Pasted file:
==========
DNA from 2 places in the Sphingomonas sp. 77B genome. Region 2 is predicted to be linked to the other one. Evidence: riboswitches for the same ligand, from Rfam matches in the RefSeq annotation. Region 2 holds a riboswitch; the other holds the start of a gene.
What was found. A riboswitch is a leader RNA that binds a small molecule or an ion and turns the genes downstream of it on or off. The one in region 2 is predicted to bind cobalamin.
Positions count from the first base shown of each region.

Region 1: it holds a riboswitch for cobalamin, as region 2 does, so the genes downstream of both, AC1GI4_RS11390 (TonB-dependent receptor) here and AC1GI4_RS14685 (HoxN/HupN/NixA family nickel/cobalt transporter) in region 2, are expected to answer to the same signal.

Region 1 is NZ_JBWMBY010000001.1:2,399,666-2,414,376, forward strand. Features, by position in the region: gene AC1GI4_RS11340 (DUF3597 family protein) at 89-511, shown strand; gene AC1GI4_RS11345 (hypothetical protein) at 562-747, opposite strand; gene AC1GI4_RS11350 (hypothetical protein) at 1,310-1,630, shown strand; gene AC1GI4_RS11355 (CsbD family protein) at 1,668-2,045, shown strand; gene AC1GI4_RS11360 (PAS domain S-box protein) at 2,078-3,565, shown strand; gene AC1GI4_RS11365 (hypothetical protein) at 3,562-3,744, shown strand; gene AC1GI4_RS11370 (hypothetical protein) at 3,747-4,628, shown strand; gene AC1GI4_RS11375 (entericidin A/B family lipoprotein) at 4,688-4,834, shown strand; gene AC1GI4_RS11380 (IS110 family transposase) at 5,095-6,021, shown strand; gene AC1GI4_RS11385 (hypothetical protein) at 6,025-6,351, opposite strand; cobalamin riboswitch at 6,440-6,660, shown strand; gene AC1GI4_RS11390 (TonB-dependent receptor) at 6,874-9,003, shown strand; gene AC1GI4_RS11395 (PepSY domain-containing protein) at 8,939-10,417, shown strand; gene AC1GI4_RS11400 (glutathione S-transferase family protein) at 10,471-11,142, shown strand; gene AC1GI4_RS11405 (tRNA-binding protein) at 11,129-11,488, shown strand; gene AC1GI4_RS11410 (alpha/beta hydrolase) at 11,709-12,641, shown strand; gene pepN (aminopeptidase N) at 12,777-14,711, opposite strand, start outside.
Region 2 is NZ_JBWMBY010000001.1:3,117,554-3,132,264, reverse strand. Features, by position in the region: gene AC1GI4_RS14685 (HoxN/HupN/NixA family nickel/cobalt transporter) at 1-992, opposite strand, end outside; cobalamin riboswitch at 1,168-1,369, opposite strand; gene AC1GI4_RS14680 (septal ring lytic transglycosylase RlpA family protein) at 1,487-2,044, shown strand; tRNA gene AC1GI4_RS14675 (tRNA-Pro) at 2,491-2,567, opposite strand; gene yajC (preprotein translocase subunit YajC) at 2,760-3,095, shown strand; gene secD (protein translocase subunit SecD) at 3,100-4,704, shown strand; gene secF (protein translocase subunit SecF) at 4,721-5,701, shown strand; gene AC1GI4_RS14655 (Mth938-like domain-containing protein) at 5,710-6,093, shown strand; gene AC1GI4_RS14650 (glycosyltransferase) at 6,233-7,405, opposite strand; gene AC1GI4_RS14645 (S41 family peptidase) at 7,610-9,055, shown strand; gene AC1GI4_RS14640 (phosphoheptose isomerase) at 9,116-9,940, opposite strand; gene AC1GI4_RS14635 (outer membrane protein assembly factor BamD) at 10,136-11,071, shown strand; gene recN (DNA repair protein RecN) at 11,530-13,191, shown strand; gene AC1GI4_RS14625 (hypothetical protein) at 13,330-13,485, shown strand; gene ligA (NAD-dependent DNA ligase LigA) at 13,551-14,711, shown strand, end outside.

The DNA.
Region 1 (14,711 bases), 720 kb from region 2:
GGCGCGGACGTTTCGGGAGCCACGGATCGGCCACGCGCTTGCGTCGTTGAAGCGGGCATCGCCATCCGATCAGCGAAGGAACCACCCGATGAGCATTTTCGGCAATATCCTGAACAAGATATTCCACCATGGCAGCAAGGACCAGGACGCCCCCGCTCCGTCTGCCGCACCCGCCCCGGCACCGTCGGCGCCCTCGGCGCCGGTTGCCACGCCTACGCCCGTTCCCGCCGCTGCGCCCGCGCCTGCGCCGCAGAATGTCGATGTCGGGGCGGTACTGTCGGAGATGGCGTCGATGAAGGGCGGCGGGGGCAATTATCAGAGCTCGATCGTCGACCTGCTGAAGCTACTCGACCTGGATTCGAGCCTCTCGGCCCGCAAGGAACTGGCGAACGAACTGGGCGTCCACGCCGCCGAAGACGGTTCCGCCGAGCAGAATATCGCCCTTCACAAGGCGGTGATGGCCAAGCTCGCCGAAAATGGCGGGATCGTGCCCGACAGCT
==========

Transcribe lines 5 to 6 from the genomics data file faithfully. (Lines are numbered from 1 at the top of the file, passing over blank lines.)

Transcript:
Region 1 is NZ_JBWMBY010000001.1:2,399,666-2,414,376, forward strand. Features, by position in the region: gene AC1GI4_RS11340 (DUF3597 family protein) at 89-511, shown strand; gene AC1GI4_RS11345 (hypothetical protein) at 562-747, opposite strand; gene AC1GI4_RS11350 (hypothetical protein) at 1,310-1,630, shown strand; gene AC1GI4_RS11355 (CsbD family protein) at 1,668-2,045, shown strand; gene AC1GI4_RS11360 (PAS domain S-box protein) at 2,078-3,565, shown strand; gene AC1GI4_RS11365 (hypothetical protein) at 3,562-3,744, shown strand; gene AC1GI4_RS11370 (hypothetical protein) at 3,747-4,628, shown strand; gene AC1GI4_RS11375 (entericidin A/B family lipoprotein) at 4,688-4,834, shown strand; gene AC1GI4_RS11380 (IS110 family transposase) at 5,095-6,021, shown strand; gene AC1GI4_RS11385 (hypothetical protein) at 6,025-6,351, opposite strand; cobalamin riboswitch at 6,440-6,660, shown strand; gene AC1GI4_RS11390 (TonB-dependent receptor) at 6,874-9,003, shown strand; gene AC1GI4_RS11395 (PepSY domain-containing protein) at 8,939-10,417, shown strand; gene AC1GI4_RS11400 (glutathione S-transferase family protein) at 10,471-11,142, shown strand; gene AC1GI4_RS11405 (tRNA-binding protein) at 11,129-11,488, shown strand; gene AC1GI4_RS11410 (alpha/beta hydrolase) at 11,709-12,641, shown strand; gene pepN (aminopeptidase N) at 12,777-14,711, opposite strand, start outside.
Region 2 is NZ_JBWMBY010000001.1:3,117,554-3,132,264, reverse strand. Features, by position in the region: gene AC1GI4_RS14685 (HoxN/HupN/NixA family nickel/cobalt transporter) at 1-992, opposite strand, end outside; cobalamin riboswitch at 1,168-1,369, opposite strand; gene AC1GI4_RS14680 (septal ring lytic transglycosylase RlpA family protein) at 1,487-2,044, shown strand; tRNA gene AC1GI4_RS14675 (tRNA-Pro) at 2,491-2,567, opposite strand; gene yajC (preprotein translocase subunit YajC) at 2,760-3,095, shown strand; gene secD (protein translocase subunit SecD) at 3,100-4,704, shown strand; gene secF (protein translocase subunit SecF) at 4,721-5,701, shown strand; gene AC1GI4_RS14655 (Mth938-like domain-containing protein) at 5,710-6,093, shown strand; gene AC1GI4_RS14650 (glycosyltransferase) at 6,233-7,405, opposite strand; gene AC1GI4_RS14645 (S41 family peptidase) at 7,610-9,055, shown strand; gene AC1GI4_RS14640 (phosphoheptose isomerase) at 9,116-9,940, opposite strand; gene AC1GI4_RS14635 (outer membrane protein assembly factor BamD) at 10,136-11,071, shown strand; gene recN (DNA repair protein RecN) at 11,530-13,191, shown strand; gene AC1GI4_RS14625 (hypothetical protein) at 13,330-13,485, shown strand; gene ligA (NAD-dependent DNA ligase LigA) at 13,551-14,711, shown strand, end outside.